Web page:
“The violence that has brought so much pain and suffering to the Afghan population for decades must stop and steps towards reaching a lasting peace must continue.”
Attacking civilians ‘serious violations’
With the conflict continuing, parties must do more to prevent and mitigate civilian casualties, the report said, urging them to fully implement the report’s recommendations and to ensure that respect and protection of human rights is central to the ongoing peace negotiations.
It also reminded the parties that deliberately attacking civilians or civilian objects are serious violations of international humanitarian law that may amount to war crimes.
Is Blacklisting on Cards for Pakistan?
Financial Action Task Force (FATF) has been an integral part of the economic decision making and regulatory procedures of the country. The days of the ultimate decision are finally on cards as the Global Watchdog is expected to evaluate and review the performance and strategies of Pakistan via virtual meeting tentatively scheduled for February 22-25, 2021. This would be a much-anticipated review since a keen eye would be payed following a long hiatus to the litigations recently undertaken by the country to eliminate the risks and gaps in the financial framework which might earn Pakistan, a way out from the grey list. However, while the preceding meeting only guided more hopes for better litigation and measures to curb terror financing, brimming foreign propaganda and nefarious rulings within the country itself might hamper the way out but instead could dig the trench further towards a harrowing financial turmoil.
Pakistan was placed on the grey list back in June 2018 due to strategic deficiencies. Just before the Covid-19 pandemic wreaked havoc in the world, Pakistan was allowed a breather of 4-months to comply with the 27-point action plan; of which Pakistan met only 14 targets while missing out on the rest of 13 targets. Moreover, Pakistan could only satisfy 10 of a total of 40 recommendations devised by the task force. These lags led to a major pitfall in the Pakistan’s Stock Market; PSX plummeting bellow 30,000 points. Furthermore, a bitter narrative started blooming regarding arch-rival India pulling all the strings to push Pakistan down further, even in the blacklist. This was largely shunned by the Indian representatives but the failure of the economic and diplomatic front of Pakistan was evident by now.
The FATF plenary was scheduled, like traditionally, in June. However, all scheduled evaluations and review procedures were deferred for 4-months in the wake of the Covid-19 pandemic, allowing yet another unforeseen yet thoroughly welcomed relief span to Pakistan to strive more actively to meet the requirements.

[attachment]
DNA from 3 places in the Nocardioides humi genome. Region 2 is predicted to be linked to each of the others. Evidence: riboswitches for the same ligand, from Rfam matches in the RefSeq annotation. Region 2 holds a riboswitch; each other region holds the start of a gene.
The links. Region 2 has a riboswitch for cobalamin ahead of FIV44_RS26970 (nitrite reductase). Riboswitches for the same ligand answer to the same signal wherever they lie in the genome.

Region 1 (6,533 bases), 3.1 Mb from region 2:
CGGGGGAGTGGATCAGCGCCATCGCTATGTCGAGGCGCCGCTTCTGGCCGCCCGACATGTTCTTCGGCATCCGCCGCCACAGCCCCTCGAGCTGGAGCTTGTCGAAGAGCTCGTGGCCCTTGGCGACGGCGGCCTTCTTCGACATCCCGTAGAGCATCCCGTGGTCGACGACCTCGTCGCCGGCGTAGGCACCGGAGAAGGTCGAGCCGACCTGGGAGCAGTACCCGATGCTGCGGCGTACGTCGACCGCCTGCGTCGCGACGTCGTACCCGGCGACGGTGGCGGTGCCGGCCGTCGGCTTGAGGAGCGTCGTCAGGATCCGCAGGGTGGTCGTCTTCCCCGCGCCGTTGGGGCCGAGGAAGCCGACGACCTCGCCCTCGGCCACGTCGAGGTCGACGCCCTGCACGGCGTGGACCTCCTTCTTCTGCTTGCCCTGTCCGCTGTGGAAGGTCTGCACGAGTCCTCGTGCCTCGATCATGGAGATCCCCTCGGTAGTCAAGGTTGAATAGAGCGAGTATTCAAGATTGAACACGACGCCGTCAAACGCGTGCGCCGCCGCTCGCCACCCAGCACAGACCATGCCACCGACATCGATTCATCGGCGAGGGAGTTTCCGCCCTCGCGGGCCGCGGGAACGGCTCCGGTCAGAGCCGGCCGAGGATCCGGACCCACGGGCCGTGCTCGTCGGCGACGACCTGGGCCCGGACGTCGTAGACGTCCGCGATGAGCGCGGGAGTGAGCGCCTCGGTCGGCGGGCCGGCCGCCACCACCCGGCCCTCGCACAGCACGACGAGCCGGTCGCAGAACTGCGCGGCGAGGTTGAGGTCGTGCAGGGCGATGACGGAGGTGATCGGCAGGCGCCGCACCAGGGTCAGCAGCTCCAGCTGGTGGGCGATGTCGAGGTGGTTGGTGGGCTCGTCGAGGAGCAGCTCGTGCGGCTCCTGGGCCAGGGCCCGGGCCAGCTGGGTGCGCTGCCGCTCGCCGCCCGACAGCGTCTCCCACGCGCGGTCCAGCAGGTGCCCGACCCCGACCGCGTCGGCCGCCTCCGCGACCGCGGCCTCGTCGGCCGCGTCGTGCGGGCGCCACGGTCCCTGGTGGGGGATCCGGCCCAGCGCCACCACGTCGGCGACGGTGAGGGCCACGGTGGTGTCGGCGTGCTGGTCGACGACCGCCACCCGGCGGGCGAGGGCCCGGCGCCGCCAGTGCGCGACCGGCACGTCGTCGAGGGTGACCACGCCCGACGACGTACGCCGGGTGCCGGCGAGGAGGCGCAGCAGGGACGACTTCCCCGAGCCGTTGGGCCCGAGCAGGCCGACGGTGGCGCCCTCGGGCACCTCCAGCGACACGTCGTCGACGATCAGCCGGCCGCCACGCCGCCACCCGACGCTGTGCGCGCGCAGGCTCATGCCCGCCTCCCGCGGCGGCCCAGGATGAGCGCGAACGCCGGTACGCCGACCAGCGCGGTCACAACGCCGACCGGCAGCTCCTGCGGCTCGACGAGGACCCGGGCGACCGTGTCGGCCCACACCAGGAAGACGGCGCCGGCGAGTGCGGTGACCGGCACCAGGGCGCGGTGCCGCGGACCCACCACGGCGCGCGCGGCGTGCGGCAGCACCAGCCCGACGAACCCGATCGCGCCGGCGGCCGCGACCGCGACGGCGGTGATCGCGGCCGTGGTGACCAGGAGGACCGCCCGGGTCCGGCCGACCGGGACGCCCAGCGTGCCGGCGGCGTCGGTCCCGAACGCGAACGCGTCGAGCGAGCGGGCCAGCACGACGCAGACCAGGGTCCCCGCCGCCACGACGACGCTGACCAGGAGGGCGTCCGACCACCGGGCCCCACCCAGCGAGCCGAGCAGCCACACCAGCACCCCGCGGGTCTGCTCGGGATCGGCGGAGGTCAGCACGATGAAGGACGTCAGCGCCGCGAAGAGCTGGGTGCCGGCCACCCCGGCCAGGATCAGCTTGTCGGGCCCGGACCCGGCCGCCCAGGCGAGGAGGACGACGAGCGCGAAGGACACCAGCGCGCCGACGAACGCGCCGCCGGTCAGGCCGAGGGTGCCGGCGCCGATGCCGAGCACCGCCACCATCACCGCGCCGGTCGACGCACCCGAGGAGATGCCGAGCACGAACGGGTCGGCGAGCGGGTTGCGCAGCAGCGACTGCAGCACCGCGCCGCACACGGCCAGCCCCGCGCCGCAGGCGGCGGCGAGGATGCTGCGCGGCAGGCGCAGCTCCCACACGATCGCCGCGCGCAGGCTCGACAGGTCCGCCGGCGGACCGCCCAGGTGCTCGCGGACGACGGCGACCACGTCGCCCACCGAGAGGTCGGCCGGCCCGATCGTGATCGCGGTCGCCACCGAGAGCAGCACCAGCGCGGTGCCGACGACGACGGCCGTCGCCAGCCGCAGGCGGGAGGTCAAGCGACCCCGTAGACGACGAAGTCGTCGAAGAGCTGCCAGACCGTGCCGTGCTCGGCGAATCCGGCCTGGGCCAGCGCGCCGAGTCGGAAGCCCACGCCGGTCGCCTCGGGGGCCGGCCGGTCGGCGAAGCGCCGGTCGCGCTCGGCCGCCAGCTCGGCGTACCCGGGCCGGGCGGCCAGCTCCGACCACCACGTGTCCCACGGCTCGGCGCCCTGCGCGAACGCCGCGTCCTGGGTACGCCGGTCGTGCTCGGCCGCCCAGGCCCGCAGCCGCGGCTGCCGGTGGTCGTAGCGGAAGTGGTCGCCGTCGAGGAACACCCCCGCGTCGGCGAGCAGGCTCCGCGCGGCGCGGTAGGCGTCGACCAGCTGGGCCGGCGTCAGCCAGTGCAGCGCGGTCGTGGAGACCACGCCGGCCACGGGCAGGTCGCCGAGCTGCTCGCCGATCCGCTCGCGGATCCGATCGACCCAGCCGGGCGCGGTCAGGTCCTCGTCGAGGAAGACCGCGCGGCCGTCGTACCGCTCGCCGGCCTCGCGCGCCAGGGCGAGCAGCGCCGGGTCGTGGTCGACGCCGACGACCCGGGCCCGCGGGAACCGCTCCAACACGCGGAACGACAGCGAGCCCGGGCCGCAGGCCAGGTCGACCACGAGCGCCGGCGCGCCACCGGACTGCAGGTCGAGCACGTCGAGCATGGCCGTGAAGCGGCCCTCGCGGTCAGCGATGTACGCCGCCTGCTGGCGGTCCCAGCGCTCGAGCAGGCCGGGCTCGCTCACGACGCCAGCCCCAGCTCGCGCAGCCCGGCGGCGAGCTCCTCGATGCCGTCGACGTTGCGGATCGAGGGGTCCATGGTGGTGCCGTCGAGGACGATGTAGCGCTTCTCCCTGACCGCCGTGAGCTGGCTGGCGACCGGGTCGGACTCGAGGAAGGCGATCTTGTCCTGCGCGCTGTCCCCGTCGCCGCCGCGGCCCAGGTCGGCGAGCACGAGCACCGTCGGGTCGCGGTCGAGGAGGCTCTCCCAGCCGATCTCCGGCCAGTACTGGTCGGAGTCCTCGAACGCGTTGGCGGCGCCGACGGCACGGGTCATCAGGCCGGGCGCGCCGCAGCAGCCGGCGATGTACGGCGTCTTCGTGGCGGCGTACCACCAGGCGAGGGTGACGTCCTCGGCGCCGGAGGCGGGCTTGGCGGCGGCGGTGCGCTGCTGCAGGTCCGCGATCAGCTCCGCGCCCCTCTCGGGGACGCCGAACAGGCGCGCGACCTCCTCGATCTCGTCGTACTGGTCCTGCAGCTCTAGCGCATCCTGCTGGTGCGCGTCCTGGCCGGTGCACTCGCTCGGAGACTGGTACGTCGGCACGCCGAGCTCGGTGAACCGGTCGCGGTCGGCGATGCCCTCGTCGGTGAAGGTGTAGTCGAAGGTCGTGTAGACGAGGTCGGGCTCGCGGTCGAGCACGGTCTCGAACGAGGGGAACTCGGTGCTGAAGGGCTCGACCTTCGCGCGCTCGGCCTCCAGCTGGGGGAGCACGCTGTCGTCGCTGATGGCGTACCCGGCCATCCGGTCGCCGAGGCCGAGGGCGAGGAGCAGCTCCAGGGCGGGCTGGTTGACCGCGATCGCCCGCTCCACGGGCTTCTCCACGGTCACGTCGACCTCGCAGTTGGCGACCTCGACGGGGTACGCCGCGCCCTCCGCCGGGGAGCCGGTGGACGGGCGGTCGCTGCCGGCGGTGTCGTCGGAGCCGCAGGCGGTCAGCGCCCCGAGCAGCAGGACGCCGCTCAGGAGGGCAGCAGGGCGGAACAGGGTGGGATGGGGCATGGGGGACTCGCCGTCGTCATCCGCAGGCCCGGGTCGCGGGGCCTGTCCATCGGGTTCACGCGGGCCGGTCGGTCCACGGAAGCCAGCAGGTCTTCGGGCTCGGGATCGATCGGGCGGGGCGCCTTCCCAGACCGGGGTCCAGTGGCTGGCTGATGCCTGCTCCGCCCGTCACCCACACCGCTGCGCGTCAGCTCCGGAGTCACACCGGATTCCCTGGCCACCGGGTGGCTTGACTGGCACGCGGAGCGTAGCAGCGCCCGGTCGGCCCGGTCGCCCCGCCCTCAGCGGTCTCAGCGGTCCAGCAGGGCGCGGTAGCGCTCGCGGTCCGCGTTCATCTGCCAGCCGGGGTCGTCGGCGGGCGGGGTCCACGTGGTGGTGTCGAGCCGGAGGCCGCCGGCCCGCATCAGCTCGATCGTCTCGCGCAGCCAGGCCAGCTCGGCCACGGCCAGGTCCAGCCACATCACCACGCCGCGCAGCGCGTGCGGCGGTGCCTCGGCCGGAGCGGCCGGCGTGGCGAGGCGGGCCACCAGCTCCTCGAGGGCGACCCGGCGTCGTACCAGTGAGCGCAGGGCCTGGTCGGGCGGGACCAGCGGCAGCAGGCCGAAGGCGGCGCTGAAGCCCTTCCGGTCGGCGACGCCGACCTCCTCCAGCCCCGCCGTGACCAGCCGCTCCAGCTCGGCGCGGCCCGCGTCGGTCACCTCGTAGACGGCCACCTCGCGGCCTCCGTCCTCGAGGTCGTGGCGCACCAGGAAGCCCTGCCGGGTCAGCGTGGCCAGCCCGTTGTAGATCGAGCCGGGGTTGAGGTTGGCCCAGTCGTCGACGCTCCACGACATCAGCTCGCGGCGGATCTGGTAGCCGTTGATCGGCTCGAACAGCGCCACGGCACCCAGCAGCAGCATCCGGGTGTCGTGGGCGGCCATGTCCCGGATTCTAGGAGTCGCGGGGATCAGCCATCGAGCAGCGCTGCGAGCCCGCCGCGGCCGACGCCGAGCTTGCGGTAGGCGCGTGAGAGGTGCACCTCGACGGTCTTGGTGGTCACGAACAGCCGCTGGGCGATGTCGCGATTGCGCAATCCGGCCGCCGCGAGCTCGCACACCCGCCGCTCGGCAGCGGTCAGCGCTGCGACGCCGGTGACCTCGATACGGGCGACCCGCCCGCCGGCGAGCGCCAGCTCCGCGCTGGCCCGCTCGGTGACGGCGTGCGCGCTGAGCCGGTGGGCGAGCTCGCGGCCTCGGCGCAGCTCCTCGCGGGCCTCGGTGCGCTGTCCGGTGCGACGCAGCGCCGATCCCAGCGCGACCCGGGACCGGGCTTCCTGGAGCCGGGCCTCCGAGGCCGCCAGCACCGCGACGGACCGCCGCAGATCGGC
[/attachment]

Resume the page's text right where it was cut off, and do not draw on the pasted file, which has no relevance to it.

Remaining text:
In the preceding 4 months, Pakistan acutely worked to amend the contradicting laws and policies, the parliament playing an agile role to introduce new bills relating to counter-terrorism and countering money laundering as an act to expedite compliance to the international laws and ultimately meeting up all 27 points in the action plan. Almost all the bills presented, albeit some political resistance, were eventually passed which even led to optimism in the stock market; PSX climbing back over 40,000 points after more than half a year, rallying to record high levels despite of the pandemic wreaking havoc on the investors’ mentality across the globe.
The meeting held, after a steep deferral, back in October 2020; the FATF committee observed and commended on the vigilant stance assumed by Pakistan to crawl out of the Grey list. Pakistan has since delivered on 22 out of the 27 core points of the action plan defined. However, the meetings adjourned till February, retaining Pakistan in the grey list under the tag of ‘jurisdiction under enhanced monitoring’ whilst praising the steps of counter-terrorism and anti-money laundering adopted by Islamabad.
Pakistan was warned back in February last year that if not complied by the 27-point action plan, it could be a great threat to the foreign mechanism and would be eventually moved to the monitored jurisdiction, notoriously also known as the ‘Blacklist’. Later this month, FATF would examine if Pakistan meets the 8 key categories of the action plan; remedial actions taken against money laundering, counterfeit terrorism while also reviewing the vigilance of the institutions in countering Terror Financing and actively managing risk. The committee representing Pakistan would perpetually convince the plenary that the country in-fact meets the criteria and transitioning over the next month, the fate of the tormented economy would finally prevail in light of the decision made.
However, Pakistan has been sluggish in taking action against the notorious entities linked to terrorism around the region. The meeting nears with the pinned watch of UN regarding Pakistan’s role of providing a safe haven to Lashkar-e-Taiba founder, Hafiz Saeed, or the notorious acquittal of Ahmed Omer Sheikh, the prime culprit of the Daniel Pearle Murder case of 2002. Pakistan, however, claims to have made virtue on 22 of the defined 27 points while has garnered ‘Substantial progress’ on the remaining 5 points. Thus, the optimism brews that the meeting would push the country out of the list and would open more financial avenues especially in these distressful conditions.